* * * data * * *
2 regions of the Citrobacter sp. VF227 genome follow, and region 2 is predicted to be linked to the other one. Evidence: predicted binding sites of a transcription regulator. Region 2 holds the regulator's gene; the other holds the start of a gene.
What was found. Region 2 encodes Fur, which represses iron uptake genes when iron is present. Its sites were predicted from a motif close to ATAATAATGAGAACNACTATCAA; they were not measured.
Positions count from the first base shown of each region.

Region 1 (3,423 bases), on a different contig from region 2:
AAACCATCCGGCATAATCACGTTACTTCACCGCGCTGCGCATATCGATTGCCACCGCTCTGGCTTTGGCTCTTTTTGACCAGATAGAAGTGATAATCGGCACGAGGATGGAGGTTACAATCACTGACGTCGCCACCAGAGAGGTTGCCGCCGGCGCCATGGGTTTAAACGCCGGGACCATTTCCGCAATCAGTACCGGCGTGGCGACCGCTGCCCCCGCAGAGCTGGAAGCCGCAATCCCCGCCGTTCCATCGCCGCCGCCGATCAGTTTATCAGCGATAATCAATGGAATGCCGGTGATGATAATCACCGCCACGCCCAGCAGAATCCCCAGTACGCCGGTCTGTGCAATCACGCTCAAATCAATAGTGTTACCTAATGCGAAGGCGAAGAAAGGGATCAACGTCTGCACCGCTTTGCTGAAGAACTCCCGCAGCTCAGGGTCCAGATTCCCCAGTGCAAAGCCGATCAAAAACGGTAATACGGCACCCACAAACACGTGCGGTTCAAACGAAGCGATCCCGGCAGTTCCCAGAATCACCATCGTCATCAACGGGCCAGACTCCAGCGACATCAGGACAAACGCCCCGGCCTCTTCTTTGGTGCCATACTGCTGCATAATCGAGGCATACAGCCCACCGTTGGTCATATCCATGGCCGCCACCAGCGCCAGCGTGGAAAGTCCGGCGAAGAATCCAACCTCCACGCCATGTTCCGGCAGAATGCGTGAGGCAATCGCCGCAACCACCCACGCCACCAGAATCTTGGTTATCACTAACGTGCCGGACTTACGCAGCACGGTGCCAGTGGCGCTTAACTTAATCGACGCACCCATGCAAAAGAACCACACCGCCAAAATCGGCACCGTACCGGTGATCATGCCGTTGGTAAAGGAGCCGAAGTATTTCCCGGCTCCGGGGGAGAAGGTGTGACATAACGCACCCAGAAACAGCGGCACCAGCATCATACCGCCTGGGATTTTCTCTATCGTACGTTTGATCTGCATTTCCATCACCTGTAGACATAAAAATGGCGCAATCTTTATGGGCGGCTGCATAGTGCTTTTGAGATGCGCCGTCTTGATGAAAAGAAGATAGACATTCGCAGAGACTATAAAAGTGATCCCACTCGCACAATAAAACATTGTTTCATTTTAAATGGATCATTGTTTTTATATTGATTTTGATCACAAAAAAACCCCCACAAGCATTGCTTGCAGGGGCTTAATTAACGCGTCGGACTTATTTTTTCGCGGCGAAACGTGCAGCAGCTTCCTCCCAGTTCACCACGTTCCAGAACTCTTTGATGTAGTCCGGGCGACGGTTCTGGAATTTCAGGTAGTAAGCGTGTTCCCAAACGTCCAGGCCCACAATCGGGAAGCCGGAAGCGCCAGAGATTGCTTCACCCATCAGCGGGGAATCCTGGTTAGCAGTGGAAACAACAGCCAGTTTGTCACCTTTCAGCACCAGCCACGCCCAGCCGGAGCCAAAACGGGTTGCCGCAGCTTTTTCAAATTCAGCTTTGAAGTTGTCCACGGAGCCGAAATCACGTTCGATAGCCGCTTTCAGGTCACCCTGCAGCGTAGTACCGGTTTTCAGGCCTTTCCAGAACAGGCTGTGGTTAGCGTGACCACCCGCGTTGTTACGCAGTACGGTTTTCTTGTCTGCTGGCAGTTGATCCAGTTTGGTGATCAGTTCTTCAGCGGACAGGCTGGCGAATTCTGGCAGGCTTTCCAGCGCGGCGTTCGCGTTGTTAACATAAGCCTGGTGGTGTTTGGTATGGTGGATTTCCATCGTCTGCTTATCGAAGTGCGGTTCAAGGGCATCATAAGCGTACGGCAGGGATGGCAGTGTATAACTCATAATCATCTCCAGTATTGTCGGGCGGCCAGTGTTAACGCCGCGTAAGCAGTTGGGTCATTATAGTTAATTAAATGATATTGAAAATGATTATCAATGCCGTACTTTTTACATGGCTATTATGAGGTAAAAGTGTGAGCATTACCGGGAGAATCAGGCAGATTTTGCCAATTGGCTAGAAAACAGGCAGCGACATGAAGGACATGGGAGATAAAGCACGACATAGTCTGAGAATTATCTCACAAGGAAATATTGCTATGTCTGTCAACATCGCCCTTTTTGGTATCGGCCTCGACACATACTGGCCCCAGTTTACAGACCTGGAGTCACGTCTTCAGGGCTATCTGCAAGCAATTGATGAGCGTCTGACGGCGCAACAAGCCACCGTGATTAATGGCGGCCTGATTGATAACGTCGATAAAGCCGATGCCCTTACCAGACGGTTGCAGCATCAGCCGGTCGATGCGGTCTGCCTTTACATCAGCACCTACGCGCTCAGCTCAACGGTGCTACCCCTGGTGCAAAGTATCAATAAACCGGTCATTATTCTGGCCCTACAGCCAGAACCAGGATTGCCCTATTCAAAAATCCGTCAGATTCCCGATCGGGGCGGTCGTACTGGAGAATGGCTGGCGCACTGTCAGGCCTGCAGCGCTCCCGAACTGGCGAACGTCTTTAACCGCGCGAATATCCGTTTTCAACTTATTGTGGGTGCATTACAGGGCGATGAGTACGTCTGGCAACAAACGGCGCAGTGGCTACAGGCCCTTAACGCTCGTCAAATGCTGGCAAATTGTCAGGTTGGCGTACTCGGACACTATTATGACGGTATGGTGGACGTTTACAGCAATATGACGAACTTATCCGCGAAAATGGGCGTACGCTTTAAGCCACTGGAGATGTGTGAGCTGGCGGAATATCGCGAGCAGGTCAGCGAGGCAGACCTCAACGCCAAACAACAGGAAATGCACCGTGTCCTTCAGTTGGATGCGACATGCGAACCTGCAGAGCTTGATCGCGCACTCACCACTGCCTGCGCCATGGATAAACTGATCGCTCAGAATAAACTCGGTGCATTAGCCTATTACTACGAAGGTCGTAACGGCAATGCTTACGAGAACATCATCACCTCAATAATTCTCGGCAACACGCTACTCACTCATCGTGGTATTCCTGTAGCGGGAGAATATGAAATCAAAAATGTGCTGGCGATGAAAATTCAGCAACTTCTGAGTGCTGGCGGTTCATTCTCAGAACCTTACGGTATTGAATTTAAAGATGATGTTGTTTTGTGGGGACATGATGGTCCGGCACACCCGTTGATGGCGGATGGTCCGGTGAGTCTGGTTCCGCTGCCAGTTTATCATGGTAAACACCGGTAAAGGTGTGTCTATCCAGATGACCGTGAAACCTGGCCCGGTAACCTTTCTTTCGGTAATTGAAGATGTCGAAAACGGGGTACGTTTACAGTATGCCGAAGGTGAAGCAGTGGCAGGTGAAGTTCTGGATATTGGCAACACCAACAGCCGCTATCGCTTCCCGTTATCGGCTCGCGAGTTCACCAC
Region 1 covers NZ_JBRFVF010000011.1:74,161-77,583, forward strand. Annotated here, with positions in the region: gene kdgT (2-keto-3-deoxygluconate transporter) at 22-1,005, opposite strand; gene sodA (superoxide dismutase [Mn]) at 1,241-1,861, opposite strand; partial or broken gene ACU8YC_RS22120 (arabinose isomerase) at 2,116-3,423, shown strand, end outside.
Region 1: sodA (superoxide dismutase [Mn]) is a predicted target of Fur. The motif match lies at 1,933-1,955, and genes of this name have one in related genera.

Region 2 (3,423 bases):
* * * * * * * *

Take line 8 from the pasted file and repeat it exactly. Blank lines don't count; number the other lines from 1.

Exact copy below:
Region 2 (3,423 bases):